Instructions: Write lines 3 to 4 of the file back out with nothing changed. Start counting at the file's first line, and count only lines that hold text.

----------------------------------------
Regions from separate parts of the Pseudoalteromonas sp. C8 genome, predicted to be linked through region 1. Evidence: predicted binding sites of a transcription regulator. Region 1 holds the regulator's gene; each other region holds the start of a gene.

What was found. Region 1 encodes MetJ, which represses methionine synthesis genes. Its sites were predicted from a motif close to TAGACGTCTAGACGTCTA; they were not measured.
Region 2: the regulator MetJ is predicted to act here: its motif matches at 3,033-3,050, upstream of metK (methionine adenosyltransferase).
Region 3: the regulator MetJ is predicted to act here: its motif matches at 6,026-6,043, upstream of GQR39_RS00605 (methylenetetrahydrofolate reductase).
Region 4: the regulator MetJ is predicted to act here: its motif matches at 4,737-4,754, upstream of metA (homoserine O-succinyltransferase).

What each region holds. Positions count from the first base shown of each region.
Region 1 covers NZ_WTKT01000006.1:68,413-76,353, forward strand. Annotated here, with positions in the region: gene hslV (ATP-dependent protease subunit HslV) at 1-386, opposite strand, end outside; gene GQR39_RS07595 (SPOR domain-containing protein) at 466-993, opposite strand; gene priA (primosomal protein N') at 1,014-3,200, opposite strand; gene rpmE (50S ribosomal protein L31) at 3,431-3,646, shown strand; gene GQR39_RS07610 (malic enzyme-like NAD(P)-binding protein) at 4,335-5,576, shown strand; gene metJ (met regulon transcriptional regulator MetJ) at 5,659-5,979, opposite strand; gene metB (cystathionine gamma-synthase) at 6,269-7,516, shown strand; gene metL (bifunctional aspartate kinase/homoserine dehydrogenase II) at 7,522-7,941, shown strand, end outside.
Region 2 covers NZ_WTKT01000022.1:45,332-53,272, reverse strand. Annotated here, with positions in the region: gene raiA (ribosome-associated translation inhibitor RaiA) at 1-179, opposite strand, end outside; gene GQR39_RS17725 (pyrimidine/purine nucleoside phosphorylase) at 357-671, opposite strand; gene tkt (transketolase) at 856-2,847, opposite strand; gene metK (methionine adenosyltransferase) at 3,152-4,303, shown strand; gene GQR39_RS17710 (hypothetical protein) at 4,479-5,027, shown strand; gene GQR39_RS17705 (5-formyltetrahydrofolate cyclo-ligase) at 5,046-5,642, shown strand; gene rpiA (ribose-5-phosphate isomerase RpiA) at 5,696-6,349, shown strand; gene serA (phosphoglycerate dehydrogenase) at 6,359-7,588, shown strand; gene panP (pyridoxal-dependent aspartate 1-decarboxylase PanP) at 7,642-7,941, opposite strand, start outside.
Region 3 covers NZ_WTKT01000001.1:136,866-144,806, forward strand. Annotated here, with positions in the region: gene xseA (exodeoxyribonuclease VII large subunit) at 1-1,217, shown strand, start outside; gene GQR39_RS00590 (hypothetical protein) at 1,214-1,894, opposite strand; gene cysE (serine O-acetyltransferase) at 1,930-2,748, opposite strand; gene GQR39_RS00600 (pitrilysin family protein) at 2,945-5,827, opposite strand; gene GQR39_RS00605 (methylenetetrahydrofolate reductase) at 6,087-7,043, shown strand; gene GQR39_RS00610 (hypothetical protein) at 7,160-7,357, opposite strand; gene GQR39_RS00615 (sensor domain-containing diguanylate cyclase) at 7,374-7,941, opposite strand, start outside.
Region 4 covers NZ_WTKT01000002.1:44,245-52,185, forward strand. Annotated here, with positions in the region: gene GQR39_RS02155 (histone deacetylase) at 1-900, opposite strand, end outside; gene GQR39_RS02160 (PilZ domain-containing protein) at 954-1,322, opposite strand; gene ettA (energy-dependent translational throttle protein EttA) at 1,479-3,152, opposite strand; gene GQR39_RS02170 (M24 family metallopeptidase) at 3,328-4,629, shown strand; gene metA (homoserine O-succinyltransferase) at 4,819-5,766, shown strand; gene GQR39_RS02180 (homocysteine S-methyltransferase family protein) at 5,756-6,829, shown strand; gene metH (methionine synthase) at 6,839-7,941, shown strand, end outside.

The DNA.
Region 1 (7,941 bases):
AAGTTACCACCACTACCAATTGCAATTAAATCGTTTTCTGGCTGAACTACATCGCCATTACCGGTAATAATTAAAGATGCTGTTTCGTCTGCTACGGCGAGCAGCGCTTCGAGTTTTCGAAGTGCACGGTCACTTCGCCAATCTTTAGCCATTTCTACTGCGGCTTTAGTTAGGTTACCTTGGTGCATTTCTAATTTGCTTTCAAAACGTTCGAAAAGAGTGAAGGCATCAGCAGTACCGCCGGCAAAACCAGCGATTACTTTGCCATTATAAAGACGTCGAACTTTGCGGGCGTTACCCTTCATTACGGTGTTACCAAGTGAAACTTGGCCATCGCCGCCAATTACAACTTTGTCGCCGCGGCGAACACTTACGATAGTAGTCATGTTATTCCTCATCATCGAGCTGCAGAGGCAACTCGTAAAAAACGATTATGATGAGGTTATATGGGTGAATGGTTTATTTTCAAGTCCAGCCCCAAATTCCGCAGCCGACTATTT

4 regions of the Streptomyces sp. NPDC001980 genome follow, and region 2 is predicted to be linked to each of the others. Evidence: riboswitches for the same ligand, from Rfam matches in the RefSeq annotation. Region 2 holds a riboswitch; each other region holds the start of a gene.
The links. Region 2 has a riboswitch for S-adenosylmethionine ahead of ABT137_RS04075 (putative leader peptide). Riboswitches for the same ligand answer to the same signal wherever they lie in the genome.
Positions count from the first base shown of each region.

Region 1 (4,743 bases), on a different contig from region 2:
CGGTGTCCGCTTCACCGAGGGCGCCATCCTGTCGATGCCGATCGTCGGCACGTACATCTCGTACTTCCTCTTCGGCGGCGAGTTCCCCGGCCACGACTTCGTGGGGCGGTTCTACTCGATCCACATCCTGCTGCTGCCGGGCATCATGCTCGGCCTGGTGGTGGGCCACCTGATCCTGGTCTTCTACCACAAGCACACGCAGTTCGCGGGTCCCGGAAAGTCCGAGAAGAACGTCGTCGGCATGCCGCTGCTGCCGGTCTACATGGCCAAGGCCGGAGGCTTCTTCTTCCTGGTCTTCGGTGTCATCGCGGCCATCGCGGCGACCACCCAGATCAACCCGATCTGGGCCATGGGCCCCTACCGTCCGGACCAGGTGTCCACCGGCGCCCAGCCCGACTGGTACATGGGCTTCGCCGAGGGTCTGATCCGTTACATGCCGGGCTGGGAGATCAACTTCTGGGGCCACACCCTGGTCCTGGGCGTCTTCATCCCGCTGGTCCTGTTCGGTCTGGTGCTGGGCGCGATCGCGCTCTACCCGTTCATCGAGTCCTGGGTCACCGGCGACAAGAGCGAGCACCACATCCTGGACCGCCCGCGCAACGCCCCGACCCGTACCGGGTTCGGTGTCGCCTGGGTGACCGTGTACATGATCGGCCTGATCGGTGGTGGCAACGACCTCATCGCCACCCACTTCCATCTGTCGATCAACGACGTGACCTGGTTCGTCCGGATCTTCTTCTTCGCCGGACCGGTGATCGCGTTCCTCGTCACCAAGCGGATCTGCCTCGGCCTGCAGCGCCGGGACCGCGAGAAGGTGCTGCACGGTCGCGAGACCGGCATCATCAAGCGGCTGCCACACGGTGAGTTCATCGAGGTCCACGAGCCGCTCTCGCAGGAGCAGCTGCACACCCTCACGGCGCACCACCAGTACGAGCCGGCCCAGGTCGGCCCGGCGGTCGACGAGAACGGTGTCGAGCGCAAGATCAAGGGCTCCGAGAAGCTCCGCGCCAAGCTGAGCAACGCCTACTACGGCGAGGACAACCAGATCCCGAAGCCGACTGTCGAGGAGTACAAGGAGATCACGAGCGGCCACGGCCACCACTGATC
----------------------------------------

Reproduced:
Region 2: the regulator MetJ is predicted to act here: its motif matches at 3,033-3,050, upstream of metK (methionine adenosyltransferase).
Region 3: the regulator MetJ is predicted to act here: its motif matches at 6,026-6,043, upstream of GQR39_RS00605 (methylenetetrahydrofolate reductase).